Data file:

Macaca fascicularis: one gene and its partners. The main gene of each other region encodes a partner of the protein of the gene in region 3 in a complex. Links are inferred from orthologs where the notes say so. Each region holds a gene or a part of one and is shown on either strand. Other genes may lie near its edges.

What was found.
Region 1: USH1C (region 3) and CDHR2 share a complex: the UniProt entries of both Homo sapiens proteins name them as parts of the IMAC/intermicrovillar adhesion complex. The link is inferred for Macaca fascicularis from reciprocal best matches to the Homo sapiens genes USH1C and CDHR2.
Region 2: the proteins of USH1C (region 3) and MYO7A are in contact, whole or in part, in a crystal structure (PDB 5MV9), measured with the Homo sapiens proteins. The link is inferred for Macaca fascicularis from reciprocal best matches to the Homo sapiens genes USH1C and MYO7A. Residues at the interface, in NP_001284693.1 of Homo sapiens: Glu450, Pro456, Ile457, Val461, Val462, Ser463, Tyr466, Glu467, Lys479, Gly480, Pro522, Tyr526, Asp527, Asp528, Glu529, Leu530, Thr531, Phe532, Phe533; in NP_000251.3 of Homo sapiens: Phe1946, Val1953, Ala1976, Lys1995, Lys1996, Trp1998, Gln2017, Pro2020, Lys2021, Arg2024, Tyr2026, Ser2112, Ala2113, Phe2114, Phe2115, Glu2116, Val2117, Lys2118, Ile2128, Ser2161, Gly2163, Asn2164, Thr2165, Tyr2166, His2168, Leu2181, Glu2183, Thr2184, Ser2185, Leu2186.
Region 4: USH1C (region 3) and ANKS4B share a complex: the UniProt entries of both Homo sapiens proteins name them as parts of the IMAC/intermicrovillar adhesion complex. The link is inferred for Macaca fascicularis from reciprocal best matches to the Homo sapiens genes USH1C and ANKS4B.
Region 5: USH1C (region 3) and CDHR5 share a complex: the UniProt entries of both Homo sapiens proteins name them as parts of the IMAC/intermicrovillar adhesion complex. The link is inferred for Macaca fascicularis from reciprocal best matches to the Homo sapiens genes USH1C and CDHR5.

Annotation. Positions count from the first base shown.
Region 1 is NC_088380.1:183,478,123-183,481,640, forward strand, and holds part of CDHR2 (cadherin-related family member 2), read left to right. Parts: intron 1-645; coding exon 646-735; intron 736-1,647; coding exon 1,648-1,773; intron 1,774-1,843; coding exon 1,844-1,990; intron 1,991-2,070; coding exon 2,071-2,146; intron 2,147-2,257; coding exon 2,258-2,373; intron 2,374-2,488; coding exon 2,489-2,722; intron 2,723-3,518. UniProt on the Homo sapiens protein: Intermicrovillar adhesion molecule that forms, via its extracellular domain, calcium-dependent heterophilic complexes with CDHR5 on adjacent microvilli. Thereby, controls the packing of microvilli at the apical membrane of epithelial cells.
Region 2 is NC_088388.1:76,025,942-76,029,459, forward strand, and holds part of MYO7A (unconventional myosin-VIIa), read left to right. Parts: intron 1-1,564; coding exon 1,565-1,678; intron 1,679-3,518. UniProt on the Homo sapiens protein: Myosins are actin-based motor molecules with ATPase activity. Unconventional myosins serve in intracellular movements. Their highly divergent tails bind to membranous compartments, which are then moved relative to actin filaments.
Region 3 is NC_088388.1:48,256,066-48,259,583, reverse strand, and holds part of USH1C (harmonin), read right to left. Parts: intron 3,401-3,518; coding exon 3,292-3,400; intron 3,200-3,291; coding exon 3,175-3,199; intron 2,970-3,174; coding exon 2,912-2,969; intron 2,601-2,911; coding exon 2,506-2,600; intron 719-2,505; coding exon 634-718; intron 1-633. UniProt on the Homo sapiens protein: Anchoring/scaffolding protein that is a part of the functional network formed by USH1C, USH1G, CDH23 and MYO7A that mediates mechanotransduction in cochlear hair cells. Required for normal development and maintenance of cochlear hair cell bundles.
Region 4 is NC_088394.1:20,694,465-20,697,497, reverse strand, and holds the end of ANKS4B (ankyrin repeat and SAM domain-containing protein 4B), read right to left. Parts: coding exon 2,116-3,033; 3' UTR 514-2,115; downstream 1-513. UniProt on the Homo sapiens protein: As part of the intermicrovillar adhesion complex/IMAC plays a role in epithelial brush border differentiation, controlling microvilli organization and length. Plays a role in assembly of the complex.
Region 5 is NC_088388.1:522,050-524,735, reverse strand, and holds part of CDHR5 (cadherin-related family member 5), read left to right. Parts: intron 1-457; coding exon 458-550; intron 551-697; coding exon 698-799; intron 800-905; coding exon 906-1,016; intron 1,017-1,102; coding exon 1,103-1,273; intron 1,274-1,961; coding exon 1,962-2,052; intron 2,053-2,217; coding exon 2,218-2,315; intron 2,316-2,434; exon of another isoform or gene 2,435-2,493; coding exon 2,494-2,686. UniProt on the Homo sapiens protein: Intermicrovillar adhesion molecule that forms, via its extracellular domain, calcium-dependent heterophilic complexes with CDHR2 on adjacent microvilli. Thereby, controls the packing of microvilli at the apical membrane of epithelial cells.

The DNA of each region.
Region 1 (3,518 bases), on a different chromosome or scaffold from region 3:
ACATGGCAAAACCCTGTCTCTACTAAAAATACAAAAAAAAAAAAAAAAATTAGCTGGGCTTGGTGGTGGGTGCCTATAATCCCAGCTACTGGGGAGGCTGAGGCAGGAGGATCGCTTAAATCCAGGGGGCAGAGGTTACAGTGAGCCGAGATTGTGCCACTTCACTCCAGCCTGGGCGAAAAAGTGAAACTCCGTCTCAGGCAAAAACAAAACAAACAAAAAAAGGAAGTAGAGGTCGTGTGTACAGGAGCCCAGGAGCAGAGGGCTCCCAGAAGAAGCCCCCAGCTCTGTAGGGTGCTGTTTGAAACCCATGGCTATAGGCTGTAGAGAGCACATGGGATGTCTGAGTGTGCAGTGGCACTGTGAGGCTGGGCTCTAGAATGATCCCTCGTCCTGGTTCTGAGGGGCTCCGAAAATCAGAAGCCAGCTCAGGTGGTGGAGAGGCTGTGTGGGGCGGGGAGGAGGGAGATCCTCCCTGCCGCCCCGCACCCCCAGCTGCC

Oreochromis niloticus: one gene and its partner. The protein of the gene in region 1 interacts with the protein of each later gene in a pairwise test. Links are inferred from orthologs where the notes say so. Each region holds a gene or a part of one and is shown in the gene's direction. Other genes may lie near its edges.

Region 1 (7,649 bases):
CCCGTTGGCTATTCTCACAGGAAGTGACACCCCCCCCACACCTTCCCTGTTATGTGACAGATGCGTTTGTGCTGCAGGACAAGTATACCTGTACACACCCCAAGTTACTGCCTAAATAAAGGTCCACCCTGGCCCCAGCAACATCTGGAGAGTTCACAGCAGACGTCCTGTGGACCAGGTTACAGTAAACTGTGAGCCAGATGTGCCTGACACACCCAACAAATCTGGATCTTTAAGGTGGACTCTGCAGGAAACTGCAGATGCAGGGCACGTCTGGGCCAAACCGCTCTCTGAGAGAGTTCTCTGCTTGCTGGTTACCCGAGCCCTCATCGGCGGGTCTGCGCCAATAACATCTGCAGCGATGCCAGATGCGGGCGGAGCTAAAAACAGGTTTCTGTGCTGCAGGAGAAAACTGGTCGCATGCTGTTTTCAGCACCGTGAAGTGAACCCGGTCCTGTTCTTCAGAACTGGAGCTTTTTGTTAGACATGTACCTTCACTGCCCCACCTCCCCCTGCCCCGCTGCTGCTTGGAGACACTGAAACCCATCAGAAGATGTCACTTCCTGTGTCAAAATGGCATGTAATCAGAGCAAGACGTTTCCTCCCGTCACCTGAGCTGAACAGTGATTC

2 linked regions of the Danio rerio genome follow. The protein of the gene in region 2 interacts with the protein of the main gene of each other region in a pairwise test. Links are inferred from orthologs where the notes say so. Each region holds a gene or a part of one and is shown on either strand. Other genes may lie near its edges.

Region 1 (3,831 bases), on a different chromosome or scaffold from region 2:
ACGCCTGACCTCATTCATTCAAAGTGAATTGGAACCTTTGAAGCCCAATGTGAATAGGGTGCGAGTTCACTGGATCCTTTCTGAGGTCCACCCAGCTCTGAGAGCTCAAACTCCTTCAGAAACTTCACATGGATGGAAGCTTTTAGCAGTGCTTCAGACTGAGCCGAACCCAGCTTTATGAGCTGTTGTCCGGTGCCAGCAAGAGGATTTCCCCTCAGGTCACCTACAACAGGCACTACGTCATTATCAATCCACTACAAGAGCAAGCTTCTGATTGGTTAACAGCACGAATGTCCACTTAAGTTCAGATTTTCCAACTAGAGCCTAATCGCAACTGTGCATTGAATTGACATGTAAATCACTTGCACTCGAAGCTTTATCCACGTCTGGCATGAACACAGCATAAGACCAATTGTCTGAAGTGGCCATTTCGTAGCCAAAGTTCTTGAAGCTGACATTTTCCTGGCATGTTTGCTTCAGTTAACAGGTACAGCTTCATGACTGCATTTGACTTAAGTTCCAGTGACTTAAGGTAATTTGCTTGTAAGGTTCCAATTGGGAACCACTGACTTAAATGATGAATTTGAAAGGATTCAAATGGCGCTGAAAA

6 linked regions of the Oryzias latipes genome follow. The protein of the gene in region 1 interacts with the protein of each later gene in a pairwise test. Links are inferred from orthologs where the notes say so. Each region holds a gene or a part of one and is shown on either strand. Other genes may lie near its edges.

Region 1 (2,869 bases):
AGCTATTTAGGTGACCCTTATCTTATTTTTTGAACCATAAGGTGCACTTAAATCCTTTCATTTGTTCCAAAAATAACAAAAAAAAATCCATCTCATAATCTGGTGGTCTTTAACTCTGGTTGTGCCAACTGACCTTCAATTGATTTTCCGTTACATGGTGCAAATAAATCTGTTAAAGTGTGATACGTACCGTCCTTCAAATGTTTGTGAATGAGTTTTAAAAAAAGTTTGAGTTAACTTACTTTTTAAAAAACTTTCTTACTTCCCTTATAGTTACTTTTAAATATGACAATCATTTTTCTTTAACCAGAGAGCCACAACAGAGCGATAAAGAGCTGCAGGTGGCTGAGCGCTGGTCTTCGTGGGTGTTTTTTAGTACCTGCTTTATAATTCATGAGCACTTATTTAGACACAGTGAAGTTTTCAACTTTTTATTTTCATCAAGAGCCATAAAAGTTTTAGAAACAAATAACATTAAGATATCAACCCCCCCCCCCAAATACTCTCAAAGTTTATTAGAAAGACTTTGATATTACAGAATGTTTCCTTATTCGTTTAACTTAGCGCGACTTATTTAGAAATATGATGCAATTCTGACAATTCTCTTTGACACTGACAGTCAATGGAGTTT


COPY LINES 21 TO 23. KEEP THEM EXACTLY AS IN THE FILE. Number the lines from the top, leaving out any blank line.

ACGCCTGACCTCATTCATTCAAAGTGAATTGGAACCTTTGAAGCCCAATGTGAATAGGGTGCGAGTTCACTGGATCCTTTCTGAGGTCCACCCAGCTCTGAGAGCTCAAACTCCTTCAGAAACTTCACATGGATGGAAGCTTTTAGCAGTGCTTCAGACTGAGCCGAACCCAGCTTTATGAGCTGTTGTCCGGTGCCAGCAAGAGGATTTCCCCTCAGGTCACCTACAACAGGCACTACGTCATTATCAATCCACTACAAGAGCAAGCTTCTGATTGGTTAACAGCACGAATGTCCACTTAAGTTCAGATTTTCCAACTAGAGCCTAATCGCAACTGTGCATTGAATTGACATGTAAATCACTTGCACTCGAAGCTTTATCCACGTCTGGCATGAACACAGCATAAGACCAATTGTCTGAAGTGGCCATTTCGTAGCCAAAGTTCTTGAAGCTGACATTTTCCTGGCATGTTTGCTTCAGTTAACAGGTACAGCTTCATGACTGCATTTGACTTAAGTTCCAGTGACTTAAGGTAATTTGCTTGTAAGGTTCCAATTGGGAACCACTGACTTAAATGATGAATTTGAAAGGATTCAAATGGCGCTGAAAA

6 linked regions of the Oryzias latipes genome follow. The protein of the gene in region 1 interacts with the protein of each later gene in a pairwise test. Links are inferred from orthologs where the notes say so. Each region holds a gene or a part of one and is shown on either strand. Other genes may lie near its edges.

Region 1 (2,869 bases):